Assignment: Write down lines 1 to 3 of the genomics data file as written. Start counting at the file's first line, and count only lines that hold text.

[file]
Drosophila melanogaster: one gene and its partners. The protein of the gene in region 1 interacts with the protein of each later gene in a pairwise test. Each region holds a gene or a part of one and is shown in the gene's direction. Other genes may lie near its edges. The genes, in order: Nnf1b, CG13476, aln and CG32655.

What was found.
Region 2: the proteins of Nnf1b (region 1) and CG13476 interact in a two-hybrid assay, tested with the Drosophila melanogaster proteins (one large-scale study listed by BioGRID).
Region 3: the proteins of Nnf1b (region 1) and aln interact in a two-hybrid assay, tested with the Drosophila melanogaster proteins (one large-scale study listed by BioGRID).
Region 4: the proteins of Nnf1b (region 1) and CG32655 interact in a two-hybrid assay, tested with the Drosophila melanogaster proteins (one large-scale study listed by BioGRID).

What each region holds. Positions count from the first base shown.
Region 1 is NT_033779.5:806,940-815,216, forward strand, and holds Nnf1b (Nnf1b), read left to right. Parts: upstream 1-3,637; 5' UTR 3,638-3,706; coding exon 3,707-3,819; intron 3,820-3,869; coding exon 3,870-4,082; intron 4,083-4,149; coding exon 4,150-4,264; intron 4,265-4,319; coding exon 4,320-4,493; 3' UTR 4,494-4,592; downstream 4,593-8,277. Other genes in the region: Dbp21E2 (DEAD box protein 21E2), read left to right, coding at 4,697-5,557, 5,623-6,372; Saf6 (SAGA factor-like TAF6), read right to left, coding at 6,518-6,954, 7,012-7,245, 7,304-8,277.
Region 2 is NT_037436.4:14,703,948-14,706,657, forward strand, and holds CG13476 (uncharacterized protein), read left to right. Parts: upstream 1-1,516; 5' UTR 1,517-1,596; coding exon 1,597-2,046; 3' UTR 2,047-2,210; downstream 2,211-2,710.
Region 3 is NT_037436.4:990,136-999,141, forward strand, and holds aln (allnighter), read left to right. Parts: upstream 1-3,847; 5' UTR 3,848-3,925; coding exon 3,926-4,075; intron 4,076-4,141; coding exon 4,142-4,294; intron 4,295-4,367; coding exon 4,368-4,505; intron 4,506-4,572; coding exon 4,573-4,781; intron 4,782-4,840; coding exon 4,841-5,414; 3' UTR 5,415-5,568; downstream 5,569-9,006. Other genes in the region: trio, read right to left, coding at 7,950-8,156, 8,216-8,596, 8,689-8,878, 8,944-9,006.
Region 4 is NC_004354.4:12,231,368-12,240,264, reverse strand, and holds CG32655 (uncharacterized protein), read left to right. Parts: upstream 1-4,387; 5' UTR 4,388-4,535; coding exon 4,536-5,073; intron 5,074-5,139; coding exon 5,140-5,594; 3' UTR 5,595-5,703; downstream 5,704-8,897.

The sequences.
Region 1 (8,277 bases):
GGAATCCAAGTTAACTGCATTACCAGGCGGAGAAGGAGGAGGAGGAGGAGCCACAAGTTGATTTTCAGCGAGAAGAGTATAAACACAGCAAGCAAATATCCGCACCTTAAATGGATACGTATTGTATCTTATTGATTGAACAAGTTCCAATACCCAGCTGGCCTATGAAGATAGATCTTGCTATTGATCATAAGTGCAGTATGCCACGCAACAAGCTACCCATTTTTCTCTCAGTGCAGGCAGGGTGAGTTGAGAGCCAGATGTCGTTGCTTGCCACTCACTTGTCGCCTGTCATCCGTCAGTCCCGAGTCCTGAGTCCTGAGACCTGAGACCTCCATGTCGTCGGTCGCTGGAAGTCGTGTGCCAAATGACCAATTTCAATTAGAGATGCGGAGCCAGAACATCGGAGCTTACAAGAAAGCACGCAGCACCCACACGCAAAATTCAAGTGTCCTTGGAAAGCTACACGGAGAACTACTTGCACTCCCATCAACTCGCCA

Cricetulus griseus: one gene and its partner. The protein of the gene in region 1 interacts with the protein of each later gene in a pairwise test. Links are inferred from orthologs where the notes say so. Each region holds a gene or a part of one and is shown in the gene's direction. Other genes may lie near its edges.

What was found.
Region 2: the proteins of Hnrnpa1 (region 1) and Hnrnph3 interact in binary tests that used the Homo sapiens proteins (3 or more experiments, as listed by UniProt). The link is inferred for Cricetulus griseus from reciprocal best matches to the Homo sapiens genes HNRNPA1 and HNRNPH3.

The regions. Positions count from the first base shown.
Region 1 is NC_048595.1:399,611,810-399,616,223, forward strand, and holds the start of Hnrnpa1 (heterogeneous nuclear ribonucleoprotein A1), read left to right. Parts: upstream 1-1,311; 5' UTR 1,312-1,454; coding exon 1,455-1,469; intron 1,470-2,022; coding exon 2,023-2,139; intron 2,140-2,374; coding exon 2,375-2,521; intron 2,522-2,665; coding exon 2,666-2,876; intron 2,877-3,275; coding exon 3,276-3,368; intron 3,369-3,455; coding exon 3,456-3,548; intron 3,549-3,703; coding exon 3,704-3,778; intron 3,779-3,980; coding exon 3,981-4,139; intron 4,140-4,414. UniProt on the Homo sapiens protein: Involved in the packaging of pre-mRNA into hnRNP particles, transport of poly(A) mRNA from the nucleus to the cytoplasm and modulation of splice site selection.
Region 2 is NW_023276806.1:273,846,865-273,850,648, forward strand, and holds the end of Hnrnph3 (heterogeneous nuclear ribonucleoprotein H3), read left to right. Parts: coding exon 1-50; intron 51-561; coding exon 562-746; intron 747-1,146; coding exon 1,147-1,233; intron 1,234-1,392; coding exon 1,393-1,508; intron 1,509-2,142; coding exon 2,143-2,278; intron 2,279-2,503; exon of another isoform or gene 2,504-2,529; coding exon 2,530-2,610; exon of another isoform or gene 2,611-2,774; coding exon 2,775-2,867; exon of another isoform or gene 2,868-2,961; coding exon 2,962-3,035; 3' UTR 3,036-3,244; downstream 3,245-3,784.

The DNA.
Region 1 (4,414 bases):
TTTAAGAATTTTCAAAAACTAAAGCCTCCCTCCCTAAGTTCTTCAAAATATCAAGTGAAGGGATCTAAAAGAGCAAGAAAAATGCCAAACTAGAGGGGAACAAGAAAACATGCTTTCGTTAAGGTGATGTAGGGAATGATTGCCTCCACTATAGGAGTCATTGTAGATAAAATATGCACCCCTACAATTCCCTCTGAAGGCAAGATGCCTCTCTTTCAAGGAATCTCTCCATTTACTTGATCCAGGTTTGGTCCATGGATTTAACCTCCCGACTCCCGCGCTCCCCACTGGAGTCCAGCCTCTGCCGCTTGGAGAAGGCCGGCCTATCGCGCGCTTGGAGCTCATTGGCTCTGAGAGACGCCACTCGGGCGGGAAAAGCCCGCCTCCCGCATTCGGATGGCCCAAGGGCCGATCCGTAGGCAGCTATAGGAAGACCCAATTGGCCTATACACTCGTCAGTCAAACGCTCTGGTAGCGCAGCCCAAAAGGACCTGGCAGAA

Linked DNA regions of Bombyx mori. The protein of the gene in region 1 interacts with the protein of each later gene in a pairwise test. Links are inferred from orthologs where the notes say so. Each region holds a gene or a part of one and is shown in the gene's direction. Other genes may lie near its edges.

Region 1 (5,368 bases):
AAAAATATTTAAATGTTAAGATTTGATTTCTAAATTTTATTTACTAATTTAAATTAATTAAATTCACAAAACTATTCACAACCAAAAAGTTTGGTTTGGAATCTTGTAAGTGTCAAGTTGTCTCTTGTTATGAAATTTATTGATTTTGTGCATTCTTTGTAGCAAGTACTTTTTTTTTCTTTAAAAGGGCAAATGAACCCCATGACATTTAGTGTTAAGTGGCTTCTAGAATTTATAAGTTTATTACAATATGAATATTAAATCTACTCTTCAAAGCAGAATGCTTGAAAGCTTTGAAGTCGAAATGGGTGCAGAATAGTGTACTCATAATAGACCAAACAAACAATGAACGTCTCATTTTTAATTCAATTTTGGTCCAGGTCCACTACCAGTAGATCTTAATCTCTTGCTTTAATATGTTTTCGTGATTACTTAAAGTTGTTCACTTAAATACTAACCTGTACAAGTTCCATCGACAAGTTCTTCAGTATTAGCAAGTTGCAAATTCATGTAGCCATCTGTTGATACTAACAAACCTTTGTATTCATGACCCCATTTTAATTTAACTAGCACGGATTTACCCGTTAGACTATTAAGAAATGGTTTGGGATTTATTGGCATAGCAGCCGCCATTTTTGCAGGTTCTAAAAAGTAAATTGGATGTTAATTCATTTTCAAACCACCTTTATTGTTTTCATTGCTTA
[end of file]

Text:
Drosophila melanogaster: one gene and its partners. The protein of the gene in region 1 interacts with the protein of each later gene in a pairwise test. Each region holds a gene or a part of one and is shown in the gene's direction. Other genes may lie near its edges. The genes, in order: Nnf1b, CG13476, aln and CG32655.

What was found.
Region 2: the proteins of Nnf1b (region 1) and CG13476 interact in a two-hybrid assay, tested with the Drosophila melanogaster proteins (one large-scale study listed by BioGRID).